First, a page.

Ocasio-Cortez suggests a Bloomberg presidency would pave the way for 'a worse Trump'

Rep. Alexandria Ocasio-CortezAlexandria Ocasio-CortezOvernight Health Care: Global coronavirus cases top 1M | Cities across country in danger of becoming new hotspots | Trump to recommend certain Americans wear masks | Record 6.6M file jobless claims Trump blasts Schumer over 'incorrect sound bites' on coronavirus Trump warns against 'partisan investigations' after Pelosi establishes select committee on virus response MORE (D-N.Y.) slammed former New York City Mayor Michael BloombergMichael BloombergFormer Bloomberg staffer seeks class-action lawsuit over layoffs Bloomberg spent over 0M on presidential campaign The Hill's Campaign Report: Officials in spotlight over coronavirus response MORE in an interview Tuesday, suggesting that even if the billionaire candidate were to win the presidency in November, he would pave the way for "a worse Trump."

"Obviously, we have to beat Trump, but if we beat Trump and go back to the same policies that we had before, a worse Trump is going to come. A Trump that’s more sophisticated, whose fascism is less obvious, is going to come, and things could get even worse," Ocasio-Cortez, a prominent campaign surrogate for Sen. Bernie SandersBernie SandersOvernight Energy: Oil giants meet with Trump at White House | Interior extends tenure of controversial land management chief | Oil prices tick up on hopes of Russia-Saudi deal Oil giants meet at White House amid talk of buying strategic reserves The Hill's Campaign Report: Biden struggles to stay in the spotlight MORE (I-Vt.), said during a discussion about Bloomberg on "The Breakfast Club" radio show.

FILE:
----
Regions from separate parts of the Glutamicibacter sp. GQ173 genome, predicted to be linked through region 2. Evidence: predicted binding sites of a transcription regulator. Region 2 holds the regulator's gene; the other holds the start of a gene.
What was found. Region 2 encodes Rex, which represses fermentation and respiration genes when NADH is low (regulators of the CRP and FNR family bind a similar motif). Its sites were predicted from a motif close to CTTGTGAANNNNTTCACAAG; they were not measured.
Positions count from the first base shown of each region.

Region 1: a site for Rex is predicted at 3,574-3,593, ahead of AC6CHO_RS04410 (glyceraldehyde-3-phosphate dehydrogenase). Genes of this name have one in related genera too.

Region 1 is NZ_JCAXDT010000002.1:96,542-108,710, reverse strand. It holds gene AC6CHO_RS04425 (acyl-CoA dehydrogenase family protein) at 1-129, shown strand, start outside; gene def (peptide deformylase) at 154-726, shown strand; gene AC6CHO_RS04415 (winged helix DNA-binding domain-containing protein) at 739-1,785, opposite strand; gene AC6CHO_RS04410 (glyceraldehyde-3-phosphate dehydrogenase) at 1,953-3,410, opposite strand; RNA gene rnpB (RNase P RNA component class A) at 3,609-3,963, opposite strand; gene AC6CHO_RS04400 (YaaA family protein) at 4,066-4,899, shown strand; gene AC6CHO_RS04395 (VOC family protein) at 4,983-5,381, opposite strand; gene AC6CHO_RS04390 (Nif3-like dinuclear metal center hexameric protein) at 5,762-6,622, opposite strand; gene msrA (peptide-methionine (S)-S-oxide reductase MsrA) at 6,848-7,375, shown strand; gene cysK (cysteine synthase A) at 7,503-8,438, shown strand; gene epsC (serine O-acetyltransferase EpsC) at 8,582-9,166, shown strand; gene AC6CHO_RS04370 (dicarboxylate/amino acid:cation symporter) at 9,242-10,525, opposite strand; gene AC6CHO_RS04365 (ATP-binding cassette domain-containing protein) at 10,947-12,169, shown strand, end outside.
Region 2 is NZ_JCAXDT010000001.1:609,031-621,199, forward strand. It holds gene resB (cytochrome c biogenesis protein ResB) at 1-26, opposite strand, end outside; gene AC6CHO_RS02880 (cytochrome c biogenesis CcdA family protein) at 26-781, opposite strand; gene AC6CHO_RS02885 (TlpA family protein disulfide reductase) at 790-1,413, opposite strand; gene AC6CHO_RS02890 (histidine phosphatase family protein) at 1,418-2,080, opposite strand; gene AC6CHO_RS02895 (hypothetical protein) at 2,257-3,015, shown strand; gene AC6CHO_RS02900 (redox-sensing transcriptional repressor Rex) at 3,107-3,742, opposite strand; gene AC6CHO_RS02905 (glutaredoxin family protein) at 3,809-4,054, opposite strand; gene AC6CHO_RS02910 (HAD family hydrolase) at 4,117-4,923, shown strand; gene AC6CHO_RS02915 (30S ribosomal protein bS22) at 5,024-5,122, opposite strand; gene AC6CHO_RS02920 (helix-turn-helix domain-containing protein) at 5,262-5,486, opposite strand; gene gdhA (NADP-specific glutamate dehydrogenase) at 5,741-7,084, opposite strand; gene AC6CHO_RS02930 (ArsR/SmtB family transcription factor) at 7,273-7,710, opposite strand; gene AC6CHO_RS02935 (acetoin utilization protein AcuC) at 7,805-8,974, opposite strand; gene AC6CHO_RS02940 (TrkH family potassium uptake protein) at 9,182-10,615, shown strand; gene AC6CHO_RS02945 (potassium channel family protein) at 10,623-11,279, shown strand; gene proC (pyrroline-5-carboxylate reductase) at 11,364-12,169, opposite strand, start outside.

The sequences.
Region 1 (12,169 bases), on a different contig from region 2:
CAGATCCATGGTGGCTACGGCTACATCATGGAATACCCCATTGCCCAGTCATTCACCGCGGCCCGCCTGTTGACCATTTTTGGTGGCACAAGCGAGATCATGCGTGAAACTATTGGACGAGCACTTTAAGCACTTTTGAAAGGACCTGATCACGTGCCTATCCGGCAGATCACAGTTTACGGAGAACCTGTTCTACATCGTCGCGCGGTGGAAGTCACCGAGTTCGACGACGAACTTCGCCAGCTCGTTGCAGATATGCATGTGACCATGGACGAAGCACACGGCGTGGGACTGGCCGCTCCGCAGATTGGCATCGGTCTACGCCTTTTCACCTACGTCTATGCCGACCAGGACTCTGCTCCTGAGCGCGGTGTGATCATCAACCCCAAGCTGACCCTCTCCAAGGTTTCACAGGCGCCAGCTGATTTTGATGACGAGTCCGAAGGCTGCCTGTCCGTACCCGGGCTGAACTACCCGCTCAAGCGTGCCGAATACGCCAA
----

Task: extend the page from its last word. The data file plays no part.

Ocasio-Cortez was also critical of Bloomberg's record, "from stop and frisk to the surge in housing costs in New York City to even his own history on redlining to how he talks about transgender people."


Asked by host Charlamagne tha God about Bloomberg’s endorsements from black lawmakers such as Rep. Bobby RushBobby Lee RushBobby Rush wins Illinois House primary Illinois governor endorses Biden one day before primary Biden rolls out over a dozen congressional endorsements after latest primary wins MORE (D-Ill.), Ocasio-Cortez speculated that many voters are unfamiliar with Bloomberg’s record.

"We lived under his tenure as mayor. We know exactly what he did, and this is part of what he’s doing, when he comes in, swoops in super late in the game, with billions of dollars at his disposal and is able to shower the airwaves with his cash," she said. "People see what he’s done with his money ... without seeing what he’s actually done with his power."

Sanders has increasingly traded barbs with Bloomberg, who is not competing in any of the four early voting states and is instead focusing on Super Tuesday to establish himself as the centrist alternative to the Vermont senator. Bloomberg's campaign recently seized on comments Sanders made over the weekend noting the success of Cuba’s literacy programs under Fidel Castro. Sanders also condemned Castro's authoritarianism.